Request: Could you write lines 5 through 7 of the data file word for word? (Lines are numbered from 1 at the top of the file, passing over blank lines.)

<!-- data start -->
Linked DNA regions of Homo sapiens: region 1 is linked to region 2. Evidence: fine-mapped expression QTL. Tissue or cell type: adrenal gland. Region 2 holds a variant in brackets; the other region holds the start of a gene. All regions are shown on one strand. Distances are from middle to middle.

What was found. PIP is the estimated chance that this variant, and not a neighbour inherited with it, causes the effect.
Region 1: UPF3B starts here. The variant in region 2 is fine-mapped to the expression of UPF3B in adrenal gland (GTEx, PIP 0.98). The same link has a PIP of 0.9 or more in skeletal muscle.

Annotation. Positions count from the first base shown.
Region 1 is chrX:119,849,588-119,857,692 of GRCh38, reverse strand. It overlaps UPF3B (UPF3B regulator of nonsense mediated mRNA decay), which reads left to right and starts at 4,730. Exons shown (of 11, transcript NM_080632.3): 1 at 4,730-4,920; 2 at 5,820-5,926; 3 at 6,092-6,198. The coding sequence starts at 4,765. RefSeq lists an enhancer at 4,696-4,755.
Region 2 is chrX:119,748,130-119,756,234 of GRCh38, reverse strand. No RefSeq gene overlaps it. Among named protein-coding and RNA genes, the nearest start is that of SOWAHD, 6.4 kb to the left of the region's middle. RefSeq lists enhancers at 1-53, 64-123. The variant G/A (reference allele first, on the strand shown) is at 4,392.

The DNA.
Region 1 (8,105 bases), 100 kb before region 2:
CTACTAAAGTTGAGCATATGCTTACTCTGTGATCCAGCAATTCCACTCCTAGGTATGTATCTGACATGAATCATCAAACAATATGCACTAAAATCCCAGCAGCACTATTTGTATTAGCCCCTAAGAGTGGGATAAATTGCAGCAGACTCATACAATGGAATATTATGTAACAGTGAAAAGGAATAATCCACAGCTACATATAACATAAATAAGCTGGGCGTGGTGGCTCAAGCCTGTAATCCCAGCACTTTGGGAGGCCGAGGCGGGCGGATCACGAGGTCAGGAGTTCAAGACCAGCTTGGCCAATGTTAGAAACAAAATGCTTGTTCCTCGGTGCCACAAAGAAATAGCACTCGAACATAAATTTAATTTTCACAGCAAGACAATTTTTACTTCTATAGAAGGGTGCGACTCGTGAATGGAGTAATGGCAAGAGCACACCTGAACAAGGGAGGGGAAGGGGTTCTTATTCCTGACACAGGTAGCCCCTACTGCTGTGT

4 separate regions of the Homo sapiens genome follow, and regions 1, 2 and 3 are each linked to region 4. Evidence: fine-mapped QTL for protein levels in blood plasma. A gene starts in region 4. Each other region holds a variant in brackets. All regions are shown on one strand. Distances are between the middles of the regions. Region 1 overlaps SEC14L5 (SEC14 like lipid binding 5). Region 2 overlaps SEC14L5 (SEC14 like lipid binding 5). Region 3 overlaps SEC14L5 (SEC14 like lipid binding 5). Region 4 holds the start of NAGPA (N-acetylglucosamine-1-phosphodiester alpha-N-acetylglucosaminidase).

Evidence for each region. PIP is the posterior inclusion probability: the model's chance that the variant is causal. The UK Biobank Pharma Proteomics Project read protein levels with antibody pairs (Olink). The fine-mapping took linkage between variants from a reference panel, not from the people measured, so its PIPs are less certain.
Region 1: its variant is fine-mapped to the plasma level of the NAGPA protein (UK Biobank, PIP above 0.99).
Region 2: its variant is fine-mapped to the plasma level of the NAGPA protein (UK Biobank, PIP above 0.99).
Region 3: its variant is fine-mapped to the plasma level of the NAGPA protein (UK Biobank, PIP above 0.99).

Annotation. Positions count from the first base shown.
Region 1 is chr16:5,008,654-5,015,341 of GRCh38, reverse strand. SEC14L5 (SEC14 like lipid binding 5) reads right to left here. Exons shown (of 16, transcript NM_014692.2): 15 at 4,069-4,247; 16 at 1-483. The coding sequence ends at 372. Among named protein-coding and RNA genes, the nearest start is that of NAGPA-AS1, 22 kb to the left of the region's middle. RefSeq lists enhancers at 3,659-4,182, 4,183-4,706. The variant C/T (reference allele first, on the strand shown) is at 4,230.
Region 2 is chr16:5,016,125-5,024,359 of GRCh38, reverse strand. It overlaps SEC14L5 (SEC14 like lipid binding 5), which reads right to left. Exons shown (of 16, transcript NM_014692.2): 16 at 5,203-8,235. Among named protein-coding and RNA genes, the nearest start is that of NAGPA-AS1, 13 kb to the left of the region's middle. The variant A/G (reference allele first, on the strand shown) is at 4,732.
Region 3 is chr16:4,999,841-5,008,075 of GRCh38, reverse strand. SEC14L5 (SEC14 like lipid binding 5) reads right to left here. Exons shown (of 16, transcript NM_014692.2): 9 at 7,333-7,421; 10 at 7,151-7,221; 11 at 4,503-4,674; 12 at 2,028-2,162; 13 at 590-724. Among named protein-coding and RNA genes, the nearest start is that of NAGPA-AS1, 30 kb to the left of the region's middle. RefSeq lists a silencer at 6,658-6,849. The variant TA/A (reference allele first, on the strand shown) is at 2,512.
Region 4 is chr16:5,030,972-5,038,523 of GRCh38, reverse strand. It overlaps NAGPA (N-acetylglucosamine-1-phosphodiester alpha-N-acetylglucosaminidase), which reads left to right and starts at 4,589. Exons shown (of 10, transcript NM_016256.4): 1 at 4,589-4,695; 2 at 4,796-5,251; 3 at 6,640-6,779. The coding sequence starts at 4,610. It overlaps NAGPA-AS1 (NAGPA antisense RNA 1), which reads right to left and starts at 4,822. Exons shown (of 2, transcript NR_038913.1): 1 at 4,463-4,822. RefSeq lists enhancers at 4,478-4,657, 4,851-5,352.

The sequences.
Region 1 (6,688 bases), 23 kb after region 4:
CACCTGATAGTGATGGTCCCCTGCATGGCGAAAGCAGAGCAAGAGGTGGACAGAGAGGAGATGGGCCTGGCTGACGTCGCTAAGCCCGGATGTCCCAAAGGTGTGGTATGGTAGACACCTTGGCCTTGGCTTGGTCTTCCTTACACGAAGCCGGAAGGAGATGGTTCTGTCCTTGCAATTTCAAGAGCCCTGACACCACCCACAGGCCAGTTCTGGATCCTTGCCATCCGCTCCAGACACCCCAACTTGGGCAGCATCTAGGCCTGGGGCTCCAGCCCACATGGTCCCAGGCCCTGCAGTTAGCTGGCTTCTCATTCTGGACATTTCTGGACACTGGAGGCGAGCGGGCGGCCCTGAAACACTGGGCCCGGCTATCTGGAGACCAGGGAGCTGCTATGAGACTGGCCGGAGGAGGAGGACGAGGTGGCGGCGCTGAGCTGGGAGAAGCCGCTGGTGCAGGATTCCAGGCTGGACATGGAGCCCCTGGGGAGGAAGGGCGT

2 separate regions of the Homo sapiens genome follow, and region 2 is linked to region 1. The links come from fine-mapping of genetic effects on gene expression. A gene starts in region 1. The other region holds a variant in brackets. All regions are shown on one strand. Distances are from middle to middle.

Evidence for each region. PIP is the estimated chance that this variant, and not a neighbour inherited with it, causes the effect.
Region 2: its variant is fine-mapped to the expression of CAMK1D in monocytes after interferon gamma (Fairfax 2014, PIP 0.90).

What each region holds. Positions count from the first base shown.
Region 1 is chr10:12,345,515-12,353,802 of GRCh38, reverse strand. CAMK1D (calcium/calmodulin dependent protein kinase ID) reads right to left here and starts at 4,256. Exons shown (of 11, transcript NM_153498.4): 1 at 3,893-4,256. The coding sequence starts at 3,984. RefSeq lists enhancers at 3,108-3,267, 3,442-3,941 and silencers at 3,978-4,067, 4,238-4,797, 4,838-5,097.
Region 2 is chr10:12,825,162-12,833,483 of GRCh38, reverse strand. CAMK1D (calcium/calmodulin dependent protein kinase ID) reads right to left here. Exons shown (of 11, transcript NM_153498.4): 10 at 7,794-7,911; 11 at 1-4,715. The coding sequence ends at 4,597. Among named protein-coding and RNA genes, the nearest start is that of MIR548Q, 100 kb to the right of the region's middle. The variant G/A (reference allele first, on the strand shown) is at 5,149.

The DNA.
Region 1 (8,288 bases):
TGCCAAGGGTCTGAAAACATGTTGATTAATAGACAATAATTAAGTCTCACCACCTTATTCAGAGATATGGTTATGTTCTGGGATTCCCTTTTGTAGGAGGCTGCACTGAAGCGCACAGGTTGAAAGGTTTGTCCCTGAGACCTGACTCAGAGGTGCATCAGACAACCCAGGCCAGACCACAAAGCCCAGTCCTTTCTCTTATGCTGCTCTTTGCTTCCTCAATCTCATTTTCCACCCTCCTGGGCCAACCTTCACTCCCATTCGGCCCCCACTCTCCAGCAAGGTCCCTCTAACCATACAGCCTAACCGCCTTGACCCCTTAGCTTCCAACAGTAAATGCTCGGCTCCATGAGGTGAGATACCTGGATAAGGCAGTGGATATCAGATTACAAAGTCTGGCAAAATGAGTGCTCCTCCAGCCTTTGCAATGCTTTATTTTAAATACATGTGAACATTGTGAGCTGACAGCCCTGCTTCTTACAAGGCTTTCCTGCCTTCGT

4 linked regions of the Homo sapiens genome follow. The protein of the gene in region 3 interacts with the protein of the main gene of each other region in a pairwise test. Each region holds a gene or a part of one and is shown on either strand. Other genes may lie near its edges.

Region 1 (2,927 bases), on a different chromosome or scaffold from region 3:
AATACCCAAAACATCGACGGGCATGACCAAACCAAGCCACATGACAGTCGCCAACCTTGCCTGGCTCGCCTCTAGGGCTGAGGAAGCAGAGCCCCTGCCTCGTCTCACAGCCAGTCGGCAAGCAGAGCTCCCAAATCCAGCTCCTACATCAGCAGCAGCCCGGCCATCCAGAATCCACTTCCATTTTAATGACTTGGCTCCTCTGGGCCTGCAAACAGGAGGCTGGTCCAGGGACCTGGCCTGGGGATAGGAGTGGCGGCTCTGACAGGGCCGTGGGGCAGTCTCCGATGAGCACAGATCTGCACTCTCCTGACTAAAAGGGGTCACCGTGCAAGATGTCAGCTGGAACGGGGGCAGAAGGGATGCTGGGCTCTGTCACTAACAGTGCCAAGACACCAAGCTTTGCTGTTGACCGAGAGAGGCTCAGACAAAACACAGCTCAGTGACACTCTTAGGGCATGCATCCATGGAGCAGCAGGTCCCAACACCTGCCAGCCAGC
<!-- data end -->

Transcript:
Region 1 is chrX:119,849,588-119,857,692 of GRCh38, reverse strand. It overlaps UPF3B (UPF3B regulator of nonsense mediated mRNA decay), which reads left to right and starts at 4,730. Exons shown (of 11, transcript NM_080632.3): 1 at 4,730-4,920; 2 at 5,820-5,926; 3 at 6,092-6,198. The coding sequence starts at 4,765. RefSeq lists an enhancer at 4,696-4,755.
Region 2 is chrX:119,748,130-119,756,234 of GRCh38, reverse strand. No RefSeq gene overlaps it. Among named protein-coding and RNA genes, the nearest start is that of SOWAHD, 6.4 kb to the left of the region's middle. RefSeq lists enhancers at 1-53, 64-123. The variant G/A (reference allele first, on the strand shown) is at 4,392.

The DNA.